Talk:Healing the ear of a servant

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This is a spiritual metaphor[edit]

In John 18:9-10, the two conjunctions, "hina" and "oun" lead off the two verses, respectively, correctly rendered from the Greek. They are "That" (subordinate) and "therefore" (continuous). The sword 'cutting' by Peter is metaphorical, as in Hosea 6:1-6, and Zechariah 13:7 -- famously mistranslated as "Strike the Shepherd", when it really is "Strike, O Shepherd". It is a metaphor for transfer of spirit and it pertains not to the arrest of the disciples in John 18, but to the initiation of Malchus, the last disciple of Jesus (unless you count the thief on the cross). "That the word of the Lord be fulfilled, 'Of those whom Thou gavest me I lost not one', [John 17:12]; therefore, Peter, having a sword, drew it and struck the high priest's slave and cut off his right ear." The spiritual metaphor is complete with the realization that it is the Word heard on the 'right' side within in mystic meditation which saves through gnosis -- the inward knowing of oneness with the Master. For reference see "Light on St. John" under "books by the Masters" at website Science of the Soul.org. In Luke, please note that Jesus touches the ear and heals not the ear, but "him". This is enormously significant. The hearing of the mystic Word, or Apophasis Logos (Gospels of Thomas and Judas), repairs the wayward disciple and effects spiritual union (Hosea 6:1-6, "I have slain them by the Words of my mouth").Sahansdal (talk) 04:30, 26 October 2015 (UTC)

It seems like you are trying to present one true interpretation of the text. Wikipedia cannot take sides. Also, all information added to articles must be backed up with reliable sources. We should present all notable points of view on an issue. If there is a competing view, which is notable, and can be found in reliable sources, by all means add it to the article. However, we cannot delete other competing notable views, nor can we state which one is the correct view. We must remain neutral in the matter. It seems you want to incorporate information from Gnostic gospels. That is fine, if notable, reliable sources can be cited. However, Gnosticism is not the majority view, and we should not present it as more important than Christianity. We should also present what nonreligious scholarship says on the matter, and the historical view (which I believe is the miracle narrative cannot be traced back earlier than Luke, and is not found in earliest sources, so it cannot be considered historical). In regards to title, one source I've found, "Jesus the Miracle Worker: A Historical and Theological Study" by Graham H. Twelftree, refers to it as "Healing the High Priest's Slave's Ear", though that phrase itself, while found in a few other books, has very little google hits. Googling your phrase, "Healing of the Servant of the High Priest" yields again very little results and some of them include ""Healing of the Servant of the High Priest's ear". Our current title has the most google hits, but that could be biased around the ubiquity of Wikipedia. It does have a few more hits in book searches than the others, but still not a lot. I'm open to a name change, if we can demonstrate sources by majority agree on a specific title. It seems you want to remove the reference to the ear to support your minority POV? Though perhaps dropping reference to the ear would leave the article's title more inclusive to all POVs. Again, let's check sources. -Andrew c [talk] 13:45, 2 November 2015 (UTC)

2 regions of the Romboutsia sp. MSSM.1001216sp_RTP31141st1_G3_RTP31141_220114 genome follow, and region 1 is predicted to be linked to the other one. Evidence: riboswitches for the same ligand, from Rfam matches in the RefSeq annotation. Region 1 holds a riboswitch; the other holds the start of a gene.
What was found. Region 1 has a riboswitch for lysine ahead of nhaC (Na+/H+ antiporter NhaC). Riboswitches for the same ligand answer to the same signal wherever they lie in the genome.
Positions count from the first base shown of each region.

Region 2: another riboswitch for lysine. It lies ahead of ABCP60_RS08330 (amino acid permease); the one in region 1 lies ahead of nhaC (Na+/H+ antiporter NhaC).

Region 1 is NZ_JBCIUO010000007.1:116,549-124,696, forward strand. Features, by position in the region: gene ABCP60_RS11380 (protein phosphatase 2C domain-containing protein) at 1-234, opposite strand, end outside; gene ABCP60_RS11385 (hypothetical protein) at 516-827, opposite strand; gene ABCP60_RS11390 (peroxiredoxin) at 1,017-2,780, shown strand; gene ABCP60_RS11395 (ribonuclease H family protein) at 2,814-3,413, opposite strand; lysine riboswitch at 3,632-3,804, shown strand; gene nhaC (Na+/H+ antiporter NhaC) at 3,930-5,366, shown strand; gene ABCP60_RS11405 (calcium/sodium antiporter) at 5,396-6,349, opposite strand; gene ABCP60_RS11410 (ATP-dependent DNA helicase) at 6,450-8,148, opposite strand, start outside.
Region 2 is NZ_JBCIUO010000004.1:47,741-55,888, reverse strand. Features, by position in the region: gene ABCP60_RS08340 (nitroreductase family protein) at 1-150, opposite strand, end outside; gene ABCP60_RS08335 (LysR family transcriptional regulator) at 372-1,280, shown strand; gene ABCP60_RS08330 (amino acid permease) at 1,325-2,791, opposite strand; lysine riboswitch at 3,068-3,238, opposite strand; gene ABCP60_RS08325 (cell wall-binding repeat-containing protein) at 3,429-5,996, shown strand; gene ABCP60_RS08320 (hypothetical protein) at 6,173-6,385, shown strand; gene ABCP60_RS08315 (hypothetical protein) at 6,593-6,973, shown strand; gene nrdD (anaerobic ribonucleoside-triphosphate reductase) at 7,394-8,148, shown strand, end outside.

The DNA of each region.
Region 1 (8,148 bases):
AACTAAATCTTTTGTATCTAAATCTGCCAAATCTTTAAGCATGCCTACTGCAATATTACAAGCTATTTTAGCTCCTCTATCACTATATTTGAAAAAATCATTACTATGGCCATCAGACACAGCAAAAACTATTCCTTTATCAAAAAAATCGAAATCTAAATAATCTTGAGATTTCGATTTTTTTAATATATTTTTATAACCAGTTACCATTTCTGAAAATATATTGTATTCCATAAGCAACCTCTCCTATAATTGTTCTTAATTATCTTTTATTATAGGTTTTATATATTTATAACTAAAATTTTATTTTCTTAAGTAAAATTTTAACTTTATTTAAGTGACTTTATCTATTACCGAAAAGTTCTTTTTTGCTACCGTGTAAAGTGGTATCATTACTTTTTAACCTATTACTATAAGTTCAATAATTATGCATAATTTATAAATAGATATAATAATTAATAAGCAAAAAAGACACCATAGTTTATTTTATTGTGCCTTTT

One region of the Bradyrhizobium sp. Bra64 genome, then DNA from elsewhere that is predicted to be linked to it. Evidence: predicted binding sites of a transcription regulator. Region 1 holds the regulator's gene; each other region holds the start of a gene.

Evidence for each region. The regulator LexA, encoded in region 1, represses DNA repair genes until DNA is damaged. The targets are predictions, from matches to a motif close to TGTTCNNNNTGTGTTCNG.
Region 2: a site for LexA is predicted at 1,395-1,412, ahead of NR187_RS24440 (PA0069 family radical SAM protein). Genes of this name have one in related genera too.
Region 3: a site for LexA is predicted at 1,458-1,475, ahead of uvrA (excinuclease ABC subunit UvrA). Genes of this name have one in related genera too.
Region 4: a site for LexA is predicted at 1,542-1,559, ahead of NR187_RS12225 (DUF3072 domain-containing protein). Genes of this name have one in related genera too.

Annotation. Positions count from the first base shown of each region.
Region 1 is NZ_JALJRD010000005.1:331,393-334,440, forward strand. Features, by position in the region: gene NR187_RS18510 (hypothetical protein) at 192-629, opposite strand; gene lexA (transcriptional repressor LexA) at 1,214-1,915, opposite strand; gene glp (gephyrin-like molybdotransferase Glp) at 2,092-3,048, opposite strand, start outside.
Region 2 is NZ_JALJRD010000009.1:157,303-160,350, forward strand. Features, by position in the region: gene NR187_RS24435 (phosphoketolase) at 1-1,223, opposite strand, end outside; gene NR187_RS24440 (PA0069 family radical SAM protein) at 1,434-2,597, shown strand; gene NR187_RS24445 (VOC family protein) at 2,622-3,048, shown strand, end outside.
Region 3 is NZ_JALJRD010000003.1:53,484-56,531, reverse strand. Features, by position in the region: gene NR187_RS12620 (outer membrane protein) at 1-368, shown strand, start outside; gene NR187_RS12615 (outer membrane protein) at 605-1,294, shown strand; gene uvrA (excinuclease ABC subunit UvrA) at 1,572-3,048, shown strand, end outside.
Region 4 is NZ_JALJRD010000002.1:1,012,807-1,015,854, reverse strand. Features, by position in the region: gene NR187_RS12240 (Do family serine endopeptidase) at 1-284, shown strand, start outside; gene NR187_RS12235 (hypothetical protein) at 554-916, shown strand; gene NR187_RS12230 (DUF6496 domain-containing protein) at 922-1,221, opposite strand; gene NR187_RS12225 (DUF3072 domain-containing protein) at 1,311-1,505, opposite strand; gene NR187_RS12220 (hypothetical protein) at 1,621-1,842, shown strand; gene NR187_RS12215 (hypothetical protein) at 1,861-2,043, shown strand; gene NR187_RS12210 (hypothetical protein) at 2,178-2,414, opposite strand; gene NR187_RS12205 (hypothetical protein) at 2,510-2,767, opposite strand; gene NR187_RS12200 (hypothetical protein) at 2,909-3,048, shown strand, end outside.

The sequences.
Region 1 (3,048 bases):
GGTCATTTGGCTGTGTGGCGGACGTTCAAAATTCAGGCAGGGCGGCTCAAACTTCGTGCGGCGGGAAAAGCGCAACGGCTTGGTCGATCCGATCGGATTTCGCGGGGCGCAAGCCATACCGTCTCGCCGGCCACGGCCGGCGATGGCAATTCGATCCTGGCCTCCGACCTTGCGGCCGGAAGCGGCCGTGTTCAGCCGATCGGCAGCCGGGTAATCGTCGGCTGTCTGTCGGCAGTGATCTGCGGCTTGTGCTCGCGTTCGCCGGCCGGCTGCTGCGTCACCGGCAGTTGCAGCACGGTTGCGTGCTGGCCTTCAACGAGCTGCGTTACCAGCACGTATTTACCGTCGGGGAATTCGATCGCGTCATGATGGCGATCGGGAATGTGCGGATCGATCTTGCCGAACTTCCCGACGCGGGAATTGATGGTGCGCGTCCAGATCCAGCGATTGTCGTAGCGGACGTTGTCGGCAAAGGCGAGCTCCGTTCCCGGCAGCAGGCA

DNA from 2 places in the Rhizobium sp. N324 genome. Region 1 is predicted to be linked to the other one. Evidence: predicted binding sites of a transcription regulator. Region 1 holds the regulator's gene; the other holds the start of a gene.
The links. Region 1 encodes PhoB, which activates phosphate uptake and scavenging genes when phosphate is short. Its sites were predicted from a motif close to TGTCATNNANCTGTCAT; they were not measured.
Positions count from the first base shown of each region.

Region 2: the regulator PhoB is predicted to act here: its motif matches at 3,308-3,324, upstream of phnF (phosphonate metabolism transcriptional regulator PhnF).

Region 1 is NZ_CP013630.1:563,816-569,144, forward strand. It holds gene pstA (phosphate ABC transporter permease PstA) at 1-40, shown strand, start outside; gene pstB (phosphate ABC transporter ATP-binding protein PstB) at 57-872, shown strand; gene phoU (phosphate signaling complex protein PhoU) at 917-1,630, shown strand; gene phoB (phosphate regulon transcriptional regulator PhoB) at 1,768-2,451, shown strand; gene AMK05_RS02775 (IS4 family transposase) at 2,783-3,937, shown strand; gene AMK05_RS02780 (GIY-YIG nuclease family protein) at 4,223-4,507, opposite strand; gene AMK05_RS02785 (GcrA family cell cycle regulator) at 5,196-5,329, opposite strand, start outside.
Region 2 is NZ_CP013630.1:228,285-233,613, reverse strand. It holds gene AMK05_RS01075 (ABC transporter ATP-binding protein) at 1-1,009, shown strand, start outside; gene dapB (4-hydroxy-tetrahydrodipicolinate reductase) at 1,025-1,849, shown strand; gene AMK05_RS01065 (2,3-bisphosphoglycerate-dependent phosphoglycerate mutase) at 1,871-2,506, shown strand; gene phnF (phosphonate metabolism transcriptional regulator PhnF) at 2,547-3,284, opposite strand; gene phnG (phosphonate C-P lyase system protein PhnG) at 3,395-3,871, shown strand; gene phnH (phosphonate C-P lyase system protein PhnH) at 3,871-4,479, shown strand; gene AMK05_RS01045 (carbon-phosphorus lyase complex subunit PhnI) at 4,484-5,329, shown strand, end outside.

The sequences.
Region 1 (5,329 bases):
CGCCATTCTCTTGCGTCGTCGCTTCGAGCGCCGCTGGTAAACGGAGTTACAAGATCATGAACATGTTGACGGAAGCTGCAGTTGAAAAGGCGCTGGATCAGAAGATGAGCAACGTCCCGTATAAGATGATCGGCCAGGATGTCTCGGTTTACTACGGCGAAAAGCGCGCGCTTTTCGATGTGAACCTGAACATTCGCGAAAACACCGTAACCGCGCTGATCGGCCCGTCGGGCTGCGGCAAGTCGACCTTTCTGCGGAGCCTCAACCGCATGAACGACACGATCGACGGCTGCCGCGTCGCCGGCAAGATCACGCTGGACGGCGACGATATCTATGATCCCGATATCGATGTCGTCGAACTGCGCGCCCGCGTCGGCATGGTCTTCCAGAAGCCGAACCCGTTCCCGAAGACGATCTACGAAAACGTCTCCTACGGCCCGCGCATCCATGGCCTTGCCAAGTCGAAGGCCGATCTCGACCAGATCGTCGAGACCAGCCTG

It seems a very common name for this miracle, especially in regards to art, is "The Healing of Malchus's Ear" or "The Healing of the Ear of Malchus". I'm a little concerned that the title is a gospel harmony, in that the healing and the person's name do not appear in the same source... -Andrew c [talk] 13:56, 2 November 2015 (UTC)

The kiss "of Judas" in the Apocalypses of James[edit]

This is the most important revelation in the history of mankind. When read correctly, the "betrayal" of Jesus is really the succession of James the Just. In the Nag Hammadi Codex gnostic Apocalypses of James, both First and Second, the protagonist, James, kisses Jesus. Here it is obviously a symbolic transfer of spirit. In context, especially "the flesh is weak"[1], "armed multitudes seizing [archons in NHC, Jesus in the canon]"[2], "Hail, brother [James the Just in NHC, 'Master' in the canon]"[3], and "stripped and rising naked [spiritually, Mark 14:51-2]"[4], this is an orthodox reversal of a gnostic original tradition of Mastership succession. What this reveals is serial Mastership: the world is never without a living Master. Go to www.rssb.org and Science of the Soul.org for more information.[5] — Preceding unsigned comment added by Sahansdal (talkcontribs) 04:52, 26 October 2015 (UTC)

References